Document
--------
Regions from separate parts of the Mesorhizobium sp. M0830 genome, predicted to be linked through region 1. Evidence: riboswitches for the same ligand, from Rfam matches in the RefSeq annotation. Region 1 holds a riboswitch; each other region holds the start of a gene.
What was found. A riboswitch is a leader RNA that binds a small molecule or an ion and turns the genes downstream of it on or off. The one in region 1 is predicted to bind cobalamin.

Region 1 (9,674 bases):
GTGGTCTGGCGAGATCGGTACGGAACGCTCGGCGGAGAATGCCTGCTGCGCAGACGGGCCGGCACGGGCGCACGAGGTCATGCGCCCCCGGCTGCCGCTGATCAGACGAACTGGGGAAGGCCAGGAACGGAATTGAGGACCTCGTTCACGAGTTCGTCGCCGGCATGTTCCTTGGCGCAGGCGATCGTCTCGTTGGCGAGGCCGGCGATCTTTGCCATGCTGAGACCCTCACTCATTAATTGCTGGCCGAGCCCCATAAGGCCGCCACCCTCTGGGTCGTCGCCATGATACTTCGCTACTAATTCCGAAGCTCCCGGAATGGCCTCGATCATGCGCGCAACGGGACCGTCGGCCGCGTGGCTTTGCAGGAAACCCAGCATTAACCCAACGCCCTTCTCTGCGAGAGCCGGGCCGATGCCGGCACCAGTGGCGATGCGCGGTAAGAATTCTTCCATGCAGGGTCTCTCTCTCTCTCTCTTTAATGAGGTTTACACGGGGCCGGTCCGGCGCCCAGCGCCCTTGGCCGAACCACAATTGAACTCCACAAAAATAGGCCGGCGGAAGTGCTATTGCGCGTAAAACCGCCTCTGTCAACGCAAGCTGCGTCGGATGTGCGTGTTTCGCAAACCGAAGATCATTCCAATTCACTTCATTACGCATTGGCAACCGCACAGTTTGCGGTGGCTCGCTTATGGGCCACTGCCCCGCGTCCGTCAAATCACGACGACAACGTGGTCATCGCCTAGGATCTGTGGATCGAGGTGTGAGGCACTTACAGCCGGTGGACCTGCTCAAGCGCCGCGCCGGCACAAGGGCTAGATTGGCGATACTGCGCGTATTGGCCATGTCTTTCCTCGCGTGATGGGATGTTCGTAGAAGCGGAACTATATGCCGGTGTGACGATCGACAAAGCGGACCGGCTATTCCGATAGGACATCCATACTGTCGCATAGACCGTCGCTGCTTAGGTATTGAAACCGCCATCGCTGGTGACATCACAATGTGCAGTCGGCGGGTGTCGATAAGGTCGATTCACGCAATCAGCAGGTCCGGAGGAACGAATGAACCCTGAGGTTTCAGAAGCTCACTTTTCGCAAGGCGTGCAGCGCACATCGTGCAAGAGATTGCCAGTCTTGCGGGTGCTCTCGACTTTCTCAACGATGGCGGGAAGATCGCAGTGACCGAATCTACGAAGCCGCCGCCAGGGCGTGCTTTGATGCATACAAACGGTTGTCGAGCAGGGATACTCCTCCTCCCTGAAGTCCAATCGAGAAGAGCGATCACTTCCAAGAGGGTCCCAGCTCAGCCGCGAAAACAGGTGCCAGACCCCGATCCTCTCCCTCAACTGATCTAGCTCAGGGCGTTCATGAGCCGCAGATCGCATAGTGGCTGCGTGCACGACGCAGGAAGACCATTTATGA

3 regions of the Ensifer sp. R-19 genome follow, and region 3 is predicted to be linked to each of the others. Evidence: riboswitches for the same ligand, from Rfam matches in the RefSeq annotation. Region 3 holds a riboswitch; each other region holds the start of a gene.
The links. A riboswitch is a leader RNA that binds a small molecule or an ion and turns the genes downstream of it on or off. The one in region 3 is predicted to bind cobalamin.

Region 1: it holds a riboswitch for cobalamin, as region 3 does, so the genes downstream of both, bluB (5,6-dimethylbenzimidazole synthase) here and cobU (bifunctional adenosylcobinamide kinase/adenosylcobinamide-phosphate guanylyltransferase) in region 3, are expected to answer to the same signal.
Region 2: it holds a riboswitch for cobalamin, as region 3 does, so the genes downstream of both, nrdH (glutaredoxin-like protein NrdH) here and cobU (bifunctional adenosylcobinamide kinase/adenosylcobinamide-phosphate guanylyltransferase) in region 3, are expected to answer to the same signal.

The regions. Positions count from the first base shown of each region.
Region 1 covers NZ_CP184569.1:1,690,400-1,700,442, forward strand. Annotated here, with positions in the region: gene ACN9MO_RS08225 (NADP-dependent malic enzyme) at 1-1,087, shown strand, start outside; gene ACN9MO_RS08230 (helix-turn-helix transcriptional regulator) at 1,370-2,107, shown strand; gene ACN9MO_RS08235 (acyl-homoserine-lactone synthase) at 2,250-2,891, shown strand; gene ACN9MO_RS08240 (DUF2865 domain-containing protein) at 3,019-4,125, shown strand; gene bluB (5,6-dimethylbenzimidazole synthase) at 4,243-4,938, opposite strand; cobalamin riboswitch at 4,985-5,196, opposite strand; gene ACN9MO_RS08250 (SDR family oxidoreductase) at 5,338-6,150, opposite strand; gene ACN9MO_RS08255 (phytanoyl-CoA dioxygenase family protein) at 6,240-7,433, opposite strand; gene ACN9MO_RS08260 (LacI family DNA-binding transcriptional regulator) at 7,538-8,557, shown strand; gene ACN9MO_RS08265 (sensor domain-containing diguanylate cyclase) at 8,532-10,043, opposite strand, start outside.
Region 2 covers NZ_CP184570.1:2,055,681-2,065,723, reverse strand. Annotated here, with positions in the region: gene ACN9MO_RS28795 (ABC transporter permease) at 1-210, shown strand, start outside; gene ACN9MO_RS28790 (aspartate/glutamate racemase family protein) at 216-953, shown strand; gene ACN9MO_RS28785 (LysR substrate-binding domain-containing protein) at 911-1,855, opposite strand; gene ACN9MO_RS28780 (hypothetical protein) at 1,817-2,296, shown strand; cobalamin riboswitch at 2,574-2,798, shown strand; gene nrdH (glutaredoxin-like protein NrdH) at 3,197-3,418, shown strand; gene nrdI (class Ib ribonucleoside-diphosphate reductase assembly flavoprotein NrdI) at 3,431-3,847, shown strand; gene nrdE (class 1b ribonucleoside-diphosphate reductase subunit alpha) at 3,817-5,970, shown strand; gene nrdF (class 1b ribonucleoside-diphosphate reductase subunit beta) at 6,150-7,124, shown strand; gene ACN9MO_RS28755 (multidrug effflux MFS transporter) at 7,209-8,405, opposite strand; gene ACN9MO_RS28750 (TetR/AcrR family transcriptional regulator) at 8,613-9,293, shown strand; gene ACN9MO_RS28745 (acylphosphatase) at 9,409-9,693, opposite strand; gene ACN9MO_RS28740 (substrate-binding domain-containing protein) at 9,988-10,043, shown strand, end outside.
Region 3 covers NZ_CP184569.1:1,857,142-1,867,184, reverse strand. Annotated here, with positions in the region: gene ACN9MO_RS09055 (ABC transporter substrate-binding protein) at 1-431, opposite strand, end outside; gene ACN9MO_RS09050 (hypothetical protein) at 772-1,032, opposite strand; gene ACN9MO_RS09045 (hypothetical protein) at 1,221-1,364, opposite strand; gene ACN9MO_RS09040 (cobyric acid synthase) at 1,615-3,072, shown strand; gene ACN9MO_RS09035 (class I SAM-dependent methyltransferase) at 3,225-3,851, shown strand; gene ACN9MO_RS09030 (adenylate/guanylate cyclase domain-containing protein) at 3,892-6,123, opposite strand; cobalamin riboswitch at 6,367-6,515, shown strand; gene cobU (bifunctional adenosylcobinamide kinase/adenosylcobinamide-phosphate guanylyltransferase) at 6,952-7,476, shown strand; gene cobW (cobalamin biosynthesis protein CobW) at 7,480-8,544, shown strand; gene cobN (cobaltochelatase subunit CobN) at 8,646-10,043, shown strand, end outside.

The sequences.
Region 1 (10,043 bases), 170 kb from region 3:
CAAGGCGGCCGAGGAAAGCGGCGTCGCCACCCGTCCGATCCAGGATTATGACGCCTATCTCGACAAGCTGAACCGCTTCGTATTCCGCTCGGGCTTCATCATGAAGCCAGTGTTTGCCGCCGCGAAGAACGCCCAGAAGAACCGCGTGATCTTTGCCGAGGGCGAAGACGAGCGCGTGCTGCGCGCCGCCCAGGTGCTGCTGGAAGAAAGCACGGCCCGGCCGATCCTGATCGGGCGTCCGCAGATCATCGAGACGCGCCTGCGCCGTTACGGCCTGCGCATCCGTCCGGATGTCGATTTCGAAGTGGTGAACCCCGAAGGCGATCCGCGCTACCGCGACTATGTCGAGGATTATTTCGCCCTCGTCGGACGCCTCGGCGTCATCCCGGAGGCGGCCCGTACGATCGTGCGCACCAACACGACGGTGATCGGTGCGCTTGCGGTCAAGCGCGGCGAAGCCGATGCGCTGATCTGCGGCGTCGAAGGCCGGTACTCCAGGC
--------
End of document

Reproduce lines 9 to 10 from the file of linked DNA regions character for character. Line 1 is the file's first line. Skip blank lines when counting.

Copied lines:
The regions. Positions count from the first base shown of each region.
Region 1 covers NZ_CP184569.1:1,690,400-1,700,442, forward strand. Annotated here, with positions in the region: gene ACN9MO_RS08225 (NADP-dependent malic enzyme) at 1-1,087, shown strand, start outside; gene ACN9MO_RS08230 (helix-turn-helix transcriptional regulator) at 1,370-2,107, shown strand; gene ACN9MO_RS08235 (acyl-homoserine-lactone synthase) at 2,250-2,891, shown strand; gene ACN9MO_RS08240 (DUF2865 domain-containing protein) at 3,019-4,125, shown strand; gene bluB (5,6-dimethylbenzimidazole synthase) at 4,243-4,938, opposite strand; cobalamin riboswitch at 4,985-5,196, opposite strand; gene ACN9MO_RS08250 (SDR family oxidoreductase) at 5,338-6,150, opposite strand; gene ACN9MO_RS08255 (phytanoyl-CoA dioxygenase family protein) at 6,240-7,433, opposite strand; gene ACN9MO_RS08260 (LacI family DNA-binding transcriptional regulator) at 7,538-8,557, shown strand; gene ACN9MO_RS08265 (sensor domain-containing diguanylate cyclase) at 8,532-10,043, opposite strand, start outside.